Nutshell

This is a very early sentence compression paper from Hongyan Jing, a student of Kathleen McKeown. It was really interesting for me to read because I’ve looked at a bunch of recent work on the same topic.

To shorten a sentence, Jing does the following:

Jing evaluates her method using a custom metric, the ‘‘success rate’’, which measures the degree of overlap between a computer and a human annotator.

Discussion

One thing which is striking is the deep similarity between this work and later approaches to sentence compression. The core concerns in Jing (2000), Filipova and Strube (2008) and Clarke and Lapata (2010) are quite similar: the goal is to retain ‘‘important’’ portions of a source sentence while retaining grammaticality. The techniques for determining how to automatically meet these criteria have shifted, but in many ways the basic ideas are the same. Of course, recent sentence compression papers use neural networks to try and replicate these aims in a “data-driven” fashion.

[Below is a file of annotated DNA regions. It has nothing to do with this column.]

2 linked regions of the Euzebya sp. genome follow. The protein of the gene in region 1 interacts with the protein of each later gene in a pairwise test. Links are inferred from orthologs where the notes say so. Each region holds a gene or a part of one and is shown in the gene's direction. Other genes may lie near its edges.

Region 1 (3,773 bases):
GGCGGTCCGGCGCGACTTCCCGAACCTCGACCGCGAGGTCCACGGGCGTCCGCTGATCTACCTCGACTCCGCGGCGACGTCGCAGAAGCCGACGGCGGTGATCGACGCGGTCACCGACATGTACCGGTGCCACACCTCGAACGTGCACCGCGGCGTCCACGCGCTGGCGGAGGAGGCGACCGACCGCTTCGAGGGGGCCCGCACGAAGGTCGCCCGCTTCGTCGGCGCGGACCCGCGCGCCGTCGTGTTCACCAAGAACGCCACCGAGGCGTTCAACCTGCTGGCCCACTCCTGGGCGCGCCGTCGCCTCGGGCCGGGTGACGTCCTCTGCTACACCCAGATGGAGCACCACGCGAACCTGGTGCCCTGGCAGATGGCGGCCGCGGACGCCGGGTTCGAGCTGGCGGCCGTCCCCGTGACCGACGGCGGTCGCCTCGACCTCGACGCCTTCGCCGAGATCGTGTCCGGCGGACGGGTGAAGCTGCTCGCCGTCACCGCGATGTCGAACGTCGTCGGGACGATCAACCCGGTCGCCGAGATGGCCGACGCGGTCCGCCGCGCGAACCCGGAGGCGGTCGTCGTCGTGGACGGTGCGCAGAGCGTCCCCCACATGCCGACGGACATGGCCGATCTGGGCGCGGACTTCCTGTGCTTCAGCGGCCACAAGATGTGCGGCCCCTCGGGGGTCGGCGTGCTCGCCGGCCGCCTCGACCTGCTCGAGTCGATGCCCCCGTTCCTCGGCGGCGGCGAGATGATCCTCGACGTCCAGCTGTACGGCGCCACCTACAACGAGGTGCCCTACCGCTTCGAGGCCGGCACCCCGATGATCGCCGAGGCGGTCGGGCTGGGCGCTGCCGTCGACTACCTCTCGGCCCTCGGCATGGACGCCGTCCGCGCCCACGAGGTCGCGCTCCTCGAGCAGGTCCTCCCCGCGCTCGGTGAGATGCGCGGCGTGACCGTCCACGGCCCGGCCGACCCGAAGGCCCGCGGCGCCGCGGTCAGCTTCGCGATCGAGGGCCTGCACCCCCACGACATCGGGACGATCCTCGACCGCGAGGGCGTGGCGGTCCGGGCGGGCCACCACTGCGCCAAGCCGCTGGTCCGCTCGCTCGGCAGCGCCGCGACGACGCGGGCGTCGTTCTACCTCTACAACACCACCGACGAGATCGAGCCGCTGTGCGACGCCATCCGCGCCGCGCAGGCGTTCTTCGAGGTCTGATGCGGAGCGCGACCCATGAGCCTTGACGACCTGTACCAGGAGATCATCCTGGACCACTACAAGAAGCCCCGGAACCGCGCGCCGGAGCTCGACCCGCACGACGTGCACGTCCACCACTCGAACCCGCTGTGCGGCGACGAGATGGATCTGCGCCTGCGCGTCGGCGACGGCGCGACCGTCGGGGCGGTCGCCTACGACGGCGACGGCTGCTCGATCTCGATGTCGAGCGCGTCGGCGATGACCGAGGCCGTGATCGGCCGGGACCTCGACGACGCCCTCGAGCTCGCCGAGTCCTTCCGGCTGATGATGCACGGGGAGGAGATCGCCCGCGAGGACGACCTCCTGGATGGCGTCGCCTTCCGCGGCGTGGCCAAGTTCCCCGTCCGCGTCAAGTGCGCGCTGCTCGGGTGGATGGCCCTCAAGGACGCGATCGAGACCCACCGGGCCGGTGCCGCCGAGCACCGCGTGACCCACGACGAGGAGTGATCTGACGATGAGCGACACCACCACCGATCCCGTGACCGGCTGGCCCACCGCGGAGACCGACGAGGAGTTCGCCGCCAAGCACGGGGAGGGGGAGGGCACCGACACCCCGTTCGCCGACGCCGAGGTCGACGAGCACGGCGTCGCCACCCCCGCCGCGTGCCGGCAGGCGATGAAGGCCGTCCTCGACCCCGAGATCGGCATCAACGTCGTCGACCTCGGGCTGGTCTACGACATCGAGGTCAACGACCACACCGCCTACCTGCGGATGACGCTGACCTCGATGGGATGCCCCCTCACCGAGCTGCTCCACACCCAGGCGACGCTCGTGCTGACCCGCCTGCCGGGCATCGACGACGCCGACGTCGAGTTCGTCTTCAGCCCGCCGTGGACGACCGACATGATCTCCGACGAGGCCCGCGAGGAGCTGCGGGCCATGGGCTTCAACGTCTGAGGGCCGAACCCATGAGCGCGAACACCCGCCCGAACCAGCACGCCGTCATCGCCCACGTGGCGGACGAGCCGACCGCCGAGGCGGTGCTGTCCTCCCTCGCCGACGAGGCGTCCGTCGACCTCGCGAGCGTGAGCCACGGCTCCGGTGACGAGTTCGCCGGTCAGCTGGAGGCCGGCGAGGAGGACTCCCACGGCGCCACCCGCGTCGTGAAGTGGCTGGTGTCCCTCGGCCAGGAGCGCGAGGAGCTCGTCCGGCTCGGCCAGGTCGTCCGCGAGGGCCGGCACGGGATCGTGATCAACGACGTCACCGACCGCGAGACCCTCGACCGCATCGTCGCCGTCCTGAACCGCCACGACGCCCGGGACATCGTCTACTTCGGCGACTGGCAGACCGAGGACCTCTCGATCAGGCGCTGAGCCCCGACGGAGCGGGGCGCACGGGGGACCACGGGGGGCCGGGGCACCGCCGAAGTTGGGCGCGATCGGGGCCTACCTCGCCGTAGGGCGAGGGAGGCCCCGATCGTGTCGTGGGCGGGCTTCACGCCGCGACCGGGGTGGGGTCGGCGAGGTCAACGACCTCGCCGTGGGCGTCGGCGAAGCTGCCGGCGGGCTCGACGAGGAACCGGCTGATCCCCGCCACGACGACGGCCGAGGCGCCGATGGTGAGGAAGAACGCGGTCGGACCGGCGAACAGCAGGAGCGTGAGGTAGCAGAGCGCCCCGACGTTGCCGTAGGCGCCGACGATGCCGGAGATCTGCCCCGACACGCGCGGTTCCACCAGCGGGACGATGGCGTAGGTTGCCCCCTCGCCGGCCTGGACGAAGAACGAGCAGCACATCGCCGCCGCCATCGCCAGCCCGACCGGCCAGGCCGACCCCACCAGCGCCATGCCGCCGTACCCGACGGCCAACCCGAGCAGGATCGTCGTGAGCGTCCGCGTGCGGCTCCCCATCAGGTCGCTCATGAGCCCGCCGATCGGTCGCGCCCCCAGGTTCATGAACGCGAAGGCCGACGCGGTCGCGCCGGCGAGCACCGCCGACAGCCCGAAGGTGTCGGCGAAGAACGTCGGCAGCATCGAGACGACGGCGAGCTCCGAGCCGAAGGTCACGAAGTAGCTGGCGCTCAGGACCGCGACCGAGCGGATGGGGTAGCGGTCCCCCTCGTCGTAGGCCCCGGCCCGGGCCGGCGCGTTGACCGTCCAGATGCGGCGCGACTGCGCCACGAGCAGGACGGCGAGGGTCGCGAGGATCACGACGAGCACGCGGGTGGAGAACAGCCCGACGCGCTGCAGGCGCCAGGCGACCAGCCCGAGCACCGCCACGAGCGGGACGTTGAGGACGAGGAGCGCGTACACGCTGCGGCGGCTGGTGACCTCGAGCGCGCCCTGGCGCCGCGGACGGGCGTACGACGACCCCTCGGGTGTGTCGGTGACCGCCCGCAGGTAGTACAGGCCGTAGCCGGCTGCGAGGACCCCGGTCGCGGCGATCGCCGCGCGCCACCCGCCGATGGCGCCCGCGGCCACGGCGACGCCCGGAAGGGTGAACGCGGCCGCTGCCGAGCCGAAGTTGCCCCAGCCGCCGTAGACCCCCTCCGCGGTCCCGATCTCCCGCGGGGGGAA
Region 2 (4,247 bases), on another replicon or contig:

Based on 20 years of research, it seems like the sentence compression agenda in NLP might be more data + better modeling = closer automated replication of human summarization decisions. (As measured by ROUGE score or Pyramid or some other metric).

This paradigm is common across NLP. But for summarization, the approach often annoys me: it seems obvious that different kinds of users will have different information needs. Query-focused summarization is supposed to address this issue, but I’m sort of dubious that there even exists a “gold standard”, perfect summary for a given query. There seem to be deep limitations to this “annotate and model” paradigm, at least for sentence compression.